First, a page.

Average Briton spends £50,000 on alcohol over course of lifetime

So as Go Sober for October reaches a close I’m sharing a news story that was published at the end of last month as we were going into the charity event.

The average person in Britain spends almost £50,000 on alcohol during their lifetime, a charity has warned.

Macmillan Cancer Support found each Briton spends around £787 a year on alcohol, with London’s concentration of drinkers spending sizably more. The research, conducted by Onepoll, surveyed 2,000 over-18s. Men spent an average of £934.44 per year, the data found, compared with women spending £678.60.

Martin Lewis from Moneysavingexpert.com said: “It’s not just the price of buying alcohol… it’s the fact when we drink, we lose our spending inhibitions too – we all know the cheap night out that turns into a pocket-killer. Even going sober for a month could save you a significant amount.”

Earlier this year England’s chief medical officer,  Dame Sally Davies, said that despite clear risks to health and society, “retailers continue to sell alcohol using methods which I consider to be irresponsible”.

So for me my app said at the end of my first year alcohol free I’d saved £2178.  I started drinking at the age of 17 and we can take 2 years out of that for pregnancy and breastfeeding.  If I do a quick calculation that means over my drinking career I spent almost £60K.  The thing is that’s not my lifetime.  The average life-span for a woman in the UK is 82 so potentially another 36 years.  Granted if I’d kept drinking like I was there is no way I’d have reached the average life span!  If I had drank this way for my entire life-span, which I acknowledge is highly unlikely, then the total spend would be a whopping £142K.  Almost enough to buy a house in this country currently (average house price is £186K) which is quite frankly just depressing 🙁

So lets flip it over and say that if I don’t drink from here on in I’m going to save £78K that makes me feel much better 🙂  And if I double that for me and MrHOF that equals £155K!  So I guess the lesson is don’t think about what you’ve spent but think about what you’ll save and the sooner you quit the more you’ll save 🙂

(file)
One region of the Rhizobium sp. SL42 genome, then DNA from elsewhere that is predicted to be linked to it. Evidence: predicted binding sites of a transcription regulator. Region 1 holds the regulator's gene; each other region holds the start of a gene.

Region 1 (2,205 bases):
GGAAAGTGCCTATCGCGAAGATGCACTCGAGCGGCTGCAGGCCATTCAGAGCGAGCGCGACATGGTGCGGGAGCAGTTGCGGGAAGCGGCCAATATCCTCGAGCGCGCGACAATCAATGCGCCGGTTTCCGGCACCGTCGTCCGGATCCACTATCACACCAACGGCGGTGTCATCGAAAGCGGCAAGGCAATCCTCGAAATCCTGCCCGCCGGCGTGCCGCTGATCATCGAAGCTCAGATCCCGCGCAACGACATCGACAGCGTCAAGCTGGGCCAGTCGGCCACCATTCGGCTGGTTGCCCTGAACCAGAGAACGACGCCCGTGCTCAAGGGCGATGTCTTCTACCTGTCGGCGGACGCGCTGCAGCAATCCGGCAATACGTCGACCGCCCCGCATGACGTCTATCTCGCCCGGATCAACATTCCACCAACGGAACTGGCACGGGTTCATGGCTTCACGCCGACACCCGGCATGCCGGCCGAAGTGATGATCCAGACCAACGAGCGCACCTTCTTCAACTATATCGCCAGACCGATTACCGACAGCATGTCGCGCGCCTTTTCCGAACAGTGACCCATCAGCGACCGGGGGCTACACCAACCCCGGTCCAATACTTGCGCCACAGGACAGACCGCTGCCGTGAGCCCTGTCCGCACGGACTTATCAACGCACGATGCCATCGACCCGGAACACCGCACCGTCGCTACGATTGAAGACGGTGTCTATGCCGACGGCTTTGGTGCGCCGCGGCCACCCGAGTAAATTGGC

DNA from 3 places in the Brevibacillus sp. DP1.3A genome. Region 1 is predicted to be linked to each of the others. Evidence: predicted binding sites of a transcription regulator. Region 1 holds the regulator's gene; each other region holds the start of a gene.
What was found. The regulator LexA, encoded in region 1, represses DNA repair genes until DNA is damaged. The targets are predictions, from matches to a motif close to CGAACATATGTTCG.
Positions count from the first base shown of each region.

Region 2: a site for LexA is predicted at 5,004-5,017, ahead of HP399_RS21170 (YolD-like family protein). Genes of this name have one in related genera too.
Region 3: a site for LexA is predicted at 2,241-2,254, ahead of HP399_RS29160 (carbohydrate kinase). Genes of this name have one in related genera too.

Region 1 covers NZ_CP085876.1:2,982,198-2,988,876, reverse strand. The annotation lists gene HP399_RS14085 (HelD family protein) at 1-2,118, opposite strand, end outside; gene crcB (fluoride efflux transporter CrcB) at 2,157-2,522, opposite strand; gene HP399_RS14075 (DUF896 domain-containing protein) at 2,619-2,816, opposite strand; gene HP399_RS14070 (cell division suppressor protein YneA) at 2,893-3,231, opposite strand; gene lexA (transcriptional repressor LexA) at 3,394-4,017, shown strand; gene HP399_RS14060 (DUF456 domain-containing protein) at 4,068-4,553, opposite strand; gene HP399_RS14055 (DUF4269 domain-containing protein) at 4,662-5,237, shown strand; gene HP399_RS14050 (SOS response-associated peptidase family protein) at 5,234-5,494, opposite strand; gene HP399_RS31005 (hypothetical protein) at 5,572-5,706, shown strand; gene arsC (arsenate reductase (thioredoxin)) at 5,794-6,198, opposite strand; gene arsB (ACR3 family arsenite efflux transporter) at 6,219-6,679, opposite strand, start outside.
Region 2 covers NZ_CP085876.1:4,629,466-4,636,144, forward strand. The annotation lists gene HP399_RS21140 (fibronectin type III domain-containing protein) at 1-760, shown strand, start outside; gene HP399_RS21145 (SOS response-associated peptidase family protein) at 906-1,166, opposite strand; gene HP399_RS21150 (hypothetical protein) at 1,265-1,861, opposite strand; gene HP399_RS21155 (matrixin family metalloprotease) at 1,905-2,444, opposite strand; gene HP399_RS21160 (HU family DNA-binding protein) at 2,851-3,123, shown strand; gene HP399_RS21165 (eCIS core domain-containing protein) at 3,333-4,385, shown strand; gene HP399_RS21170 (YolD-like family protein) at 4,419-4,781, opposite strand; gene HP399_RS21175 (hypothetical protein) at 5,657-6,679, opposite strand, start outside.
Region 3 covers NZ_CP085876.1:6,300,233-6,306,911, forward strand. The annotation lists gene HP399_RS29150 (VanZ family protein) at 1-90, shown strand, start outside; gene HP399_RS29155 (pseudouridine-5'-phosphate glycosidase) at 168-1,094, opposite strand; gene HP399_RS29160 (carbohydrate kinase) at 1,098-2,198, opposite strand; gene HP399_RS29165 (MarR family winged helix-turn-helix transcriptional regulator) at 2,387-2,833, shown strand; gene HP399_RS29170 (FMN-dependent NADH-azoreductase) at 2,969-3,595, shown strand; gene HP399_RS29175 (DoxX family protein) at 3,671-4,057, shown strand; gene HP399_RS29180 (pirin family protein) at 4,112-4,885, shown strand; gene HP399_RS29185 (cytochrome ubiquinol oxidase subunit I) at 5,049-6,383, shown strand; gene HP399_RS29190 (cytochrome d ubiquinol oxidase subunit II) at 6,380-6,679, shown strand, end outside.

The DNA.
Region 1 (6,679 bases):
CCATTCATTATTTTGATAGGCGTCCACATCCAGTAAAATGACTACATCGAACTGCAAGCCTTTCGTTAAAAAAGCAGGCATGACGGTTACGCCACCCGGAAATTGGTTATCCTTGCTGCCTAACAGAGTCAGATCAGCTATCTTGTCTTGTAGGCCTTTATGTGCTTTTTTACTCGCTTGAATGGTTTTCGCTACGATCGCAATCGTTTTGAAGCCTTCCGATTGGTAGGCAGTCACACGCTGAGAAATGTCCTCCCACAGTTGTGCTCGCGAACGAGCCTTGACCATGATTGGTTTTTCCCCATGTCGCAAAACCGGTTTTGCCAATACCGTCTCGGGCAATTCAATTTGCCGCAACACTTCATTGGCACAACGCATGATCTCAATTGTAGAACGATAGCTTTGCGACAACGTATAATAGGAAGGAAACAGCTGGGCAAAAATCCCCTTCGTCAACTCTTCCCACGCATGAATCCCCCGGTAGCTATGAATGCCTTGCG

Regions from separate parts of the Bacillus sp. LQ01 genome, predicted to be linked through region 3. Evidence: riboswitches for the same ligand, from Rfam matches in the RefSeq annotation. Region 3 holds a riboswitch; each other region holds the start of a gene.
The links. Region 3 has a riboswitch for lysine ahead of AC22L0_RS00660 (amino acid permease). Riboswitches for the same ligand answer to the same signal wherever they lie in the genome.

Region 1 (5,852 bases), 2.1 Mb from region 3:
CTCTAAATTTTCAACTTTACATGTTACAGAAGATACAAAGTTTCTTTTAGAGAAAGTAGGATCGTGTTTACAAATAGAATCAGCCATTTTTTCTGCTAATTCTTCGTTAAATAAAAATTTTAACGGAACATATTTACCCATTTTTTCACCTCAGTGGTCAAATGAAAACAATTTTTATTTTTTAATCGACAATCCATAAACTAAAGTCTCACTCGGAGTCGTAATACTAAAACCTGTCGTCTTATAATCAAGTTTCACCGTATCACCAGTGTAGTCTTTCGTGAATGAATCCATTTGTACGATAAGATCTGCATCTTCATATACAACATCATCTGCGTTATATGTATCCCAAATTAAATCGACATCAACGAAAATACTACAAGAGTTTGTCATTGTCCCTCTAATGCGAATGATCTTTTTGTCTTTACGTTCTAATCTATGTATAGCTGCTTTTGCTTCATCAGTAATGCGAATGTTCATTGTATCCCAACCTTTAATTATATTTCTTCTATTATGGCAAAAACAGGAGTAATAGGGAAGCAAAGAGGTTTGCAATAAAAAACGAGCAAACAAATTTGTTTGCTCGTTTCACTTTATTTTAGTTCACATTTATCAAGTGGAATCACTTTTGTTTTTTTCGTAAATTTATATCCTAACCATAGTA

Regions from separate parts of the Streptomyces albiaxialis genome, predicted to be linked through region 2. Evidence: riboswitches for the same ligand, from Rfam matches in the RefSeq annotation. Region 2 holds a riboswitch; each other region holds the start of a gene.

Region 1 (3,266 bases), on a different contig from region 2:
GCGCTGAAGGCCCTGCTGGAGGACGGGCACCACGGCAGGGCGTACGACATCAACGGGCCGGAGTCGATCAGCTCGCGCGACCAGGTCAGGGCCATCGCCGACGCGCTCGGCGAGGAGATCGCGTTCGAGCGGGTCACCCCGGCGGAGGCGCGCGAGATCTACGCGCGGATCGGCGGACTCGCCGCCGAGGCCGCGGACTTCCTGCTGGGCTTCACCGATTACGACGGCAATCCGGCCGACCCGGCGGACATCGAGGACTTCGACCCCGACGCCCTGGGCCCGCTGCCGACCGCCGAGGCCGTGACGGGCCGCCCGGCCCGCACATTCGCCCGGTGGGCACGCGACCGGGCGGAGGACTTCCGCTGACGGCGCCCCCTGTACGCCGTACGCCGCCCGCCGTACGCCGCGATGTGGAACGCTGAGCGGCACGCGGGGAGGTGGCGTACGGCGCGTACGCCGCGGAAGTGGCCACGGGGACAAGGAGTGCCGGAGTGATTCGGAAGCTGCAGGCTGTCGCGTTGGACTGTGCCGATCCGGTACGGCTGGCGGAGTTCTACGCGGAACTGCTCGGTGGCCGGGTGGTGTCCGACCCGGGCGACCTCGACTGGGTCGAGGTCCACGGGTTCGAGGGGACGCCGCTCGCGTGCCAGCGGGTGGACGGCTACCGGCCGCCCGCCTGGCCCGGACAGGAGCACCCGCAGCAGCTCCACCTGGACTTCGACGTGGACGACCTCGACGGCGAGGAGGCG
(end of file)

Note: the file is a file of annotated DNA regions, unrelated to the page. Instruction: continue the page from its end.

18 thoughts on “Average Briton spends £50,000 on alcohol over course of lifetime

  1. that is fucking RIDICULOUS but of course a completely believable statistic 🙁

    as you say let’s flip it round and decide how we’re going to spend all our delicious savings for the rest of our lives!! xx

    1. Shocking isn’t it Prim? Can’t think of it in any other way than the positives moving forward 🙂 xx

  2. You know it is utterly crazy. I’m doing the maths in my head! Martins a clever chap he’s right since I stopped buying wine this month all the wee spends in the basket have gone, all the midnight snacks have gone and all the carb rich breakfasts and eating out in the morning has disappeared. Thanks Lucy, all of a sudden I’m not so worried about my pension if I channel my wine money that way, I’ll we well sorted! Great piece. Thanks again x

    1. I hadn’t thought about it that way Daisy! Jeez if you put all the money we spent on booze and booze fuelled food binge’s in a savings account we’ll be laughing! 😉 xx

  3. I did this same calculation when I stopped drinking about 11 months ago and me and the other half calculate we have saved ourselves £4k this past year by not drinking – we were both drinking that heavily and had done for far to long. That £4k is another holiday as far as we are concerned and that doesn’t include the bonkers impulse purchases we made whilst pissed or the take aways, hangover cures etc. Great blog and very thought provoking

    1. Congrats on 11 months!! It’s amazing when we add it up isn’t it Burnsie? And as you say it doesn’t include the unneccessary stuff we buy online when our pissed brain says we need this or we must have this *sigh* Not any more though! 😉